Power system designers are demanding even higher input voltage ranges from their component power suppliers. Vicor recently introduced a wide-input-range zero voltage switching buck regulator that accepts inputs up to 36V, yet provides a 1.8V, 15A output at efficiencies typically exceeding 90 per cent—all in a 14×10×2.6mm3 SIP. The technology to achieve this performance was developed in-house and utilises a clamp-switch to minimise losses in switching the main FET.
Today, battery-system designs typically have at least one of the following integrated circuits (ICs), in addition to the system’s main chipset (if applicable):
1. Power management unit
2. Microcontroller unit
3. Battery management unit
The power management unit offers regulated voltage or current in a system.
“Some voltage regulations are also integrated into the main chipset. However, a monolithic converter is still required due to the complexity of the layout, EMI concerns and lack of performance, including an insufficient amount of power-output channels or load capabilities, etc. Monolithic voltage converters are available with single output and multiple outputs,” adds Brian.
To know how to select low-power MCUs for your project, you may please refer to “How to Select A Microcontroller” article published in Dec. 2012 issue of EFY.
Computing elements and scaling clock rates. Power consumption by processor cores can be controlled in a big way by utilising the various sleep modes available. Advanced Micro Devices’ Larne reference platform is projected to measure APU power at 1.2W during idle mode, 1.4W during Web browsing, 2.35W during video playback and 0.02W during a system’s sleep state.
Abhishek advises design engineers to keep in mind many factors in their system architecture and design during development.
“More specifically, engineers must take well-informed system architecture decisions, choose optimal components and provide microcontrollers that optimise functionality, resulting in a longer battery life. This is definitely much more complex than simply estimating how much current the CPU consumes when active. Depending on the application being developed, standby current, peripheral current or data logging current may have a more significant impact on battery life than CPU power,” he shares.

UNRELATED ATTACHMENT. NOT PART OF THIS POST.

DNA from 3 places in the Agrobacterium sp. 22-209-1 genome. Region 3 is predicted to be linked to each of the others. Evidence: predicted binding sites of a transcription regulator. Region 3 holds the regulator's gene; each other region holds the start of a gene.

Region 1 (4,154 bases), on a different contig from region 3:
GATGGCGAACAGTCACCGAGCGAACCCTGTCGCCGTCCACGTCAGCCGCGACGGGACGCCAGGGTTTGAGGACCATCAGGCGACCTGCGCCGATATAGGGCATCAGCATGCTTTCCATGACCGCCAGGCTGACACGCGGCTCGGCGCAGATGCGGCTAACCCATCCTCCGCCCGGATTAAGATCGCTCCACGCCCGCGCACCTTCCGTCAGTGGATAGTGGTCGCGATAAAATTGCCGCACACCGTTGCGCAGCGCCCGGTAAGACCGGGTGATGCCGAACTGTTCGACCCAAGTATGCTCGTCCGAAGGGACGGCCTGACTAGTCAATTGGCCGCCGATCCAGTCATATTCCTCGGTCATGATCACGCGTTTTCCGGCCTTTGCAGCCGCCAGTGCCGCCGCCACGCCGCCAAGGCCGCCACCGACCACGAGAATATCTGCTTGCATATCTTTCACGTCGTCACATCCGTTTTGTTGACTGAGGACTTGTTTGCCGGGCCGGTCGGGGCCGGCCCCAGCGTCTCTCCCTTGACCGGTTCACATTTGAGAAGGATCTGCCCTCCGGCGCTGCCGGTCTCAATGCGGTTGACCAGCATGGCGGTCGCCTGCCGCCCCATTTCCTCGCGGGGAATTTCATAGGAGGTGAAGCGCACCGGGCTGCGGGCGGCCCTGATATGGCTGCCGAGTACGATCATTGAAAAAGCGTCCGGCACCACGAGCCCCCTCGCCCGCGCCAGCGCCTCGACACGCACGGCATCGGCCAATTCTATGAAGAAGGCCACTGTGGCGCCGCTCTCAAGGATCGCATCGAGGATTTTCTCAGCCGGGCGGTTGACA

The second aspect that increases the battery life is dynamic voltage scaling. “It is a framework to change the frequency and/or operating voltage of a processor based on system performance requirements at a given point of time. Power devices with dynamic voltage scaling as an inbuilt feature will help lower power consumption of the CPU in mobile devices,” adds Abhishek.
“An increase in clock speed or bus-width increases power consumption in direct proportion. Therefore design the system to run as slow as practical in all the operating modes that you have decided,” advises T. Anand, MD, Knewron.
Next, check whether the processor is static or dynamic. “Dynamic core processors are not usually made for low-power applications as they don’t respond well to slow or stopped clocks. If the datasheet says ƒosc = 0, you can slow down as much as you want,” Anand explains.
These idle modes ensure that the system merely sips power when not in use while at the same ensuring sufficient power for intensive number-crunching sessions. The silicon itself is built with a technology that ensures ultra-low power consumption.
“Engineers have now implemented an effective clock circuit strategy to ensure that unused processes can be shut down and consumption kept to a minimum. Moreover, in our pursuit of better performance, we have moved away from proprietary cores towards ARM cores. This has enabled us to have different products, each targeted towards high performance, standard low power and even ultra-low power,” explains Affa Au, director-marketing, South Asia, Fujitsu Semiconductor Asia (Pte) Ltd.
“While slowing down strategy is going to save power, it sure will affect computing capability negatively. Having clock speed control on-the-go can help a lot in such cases, where device remains slow or static in power saving/down mode and speeds up only when necessary,” adds Anand.
Energy efficiency requires more of an evolutionary than revolutionary approach. “In a portable environment such as a handheld industrial test gadget, it is highly desirable for the device to last a complete shift on a single charge and so enabling low-power ‘drowse’ modes when not in use is sensible. If it takes the device 0.5 second to come back up to operational speed, that is likely acceptable. Other industrial devices that have real-time control functions like a robot are more safety-oriented. The controller part probably consumes a small percentage of the energy use compared to the motor drives and so controller power saving is less desirable,” explains Brian Brown, vice president of marketing, embedded computing, Emerson Network Power.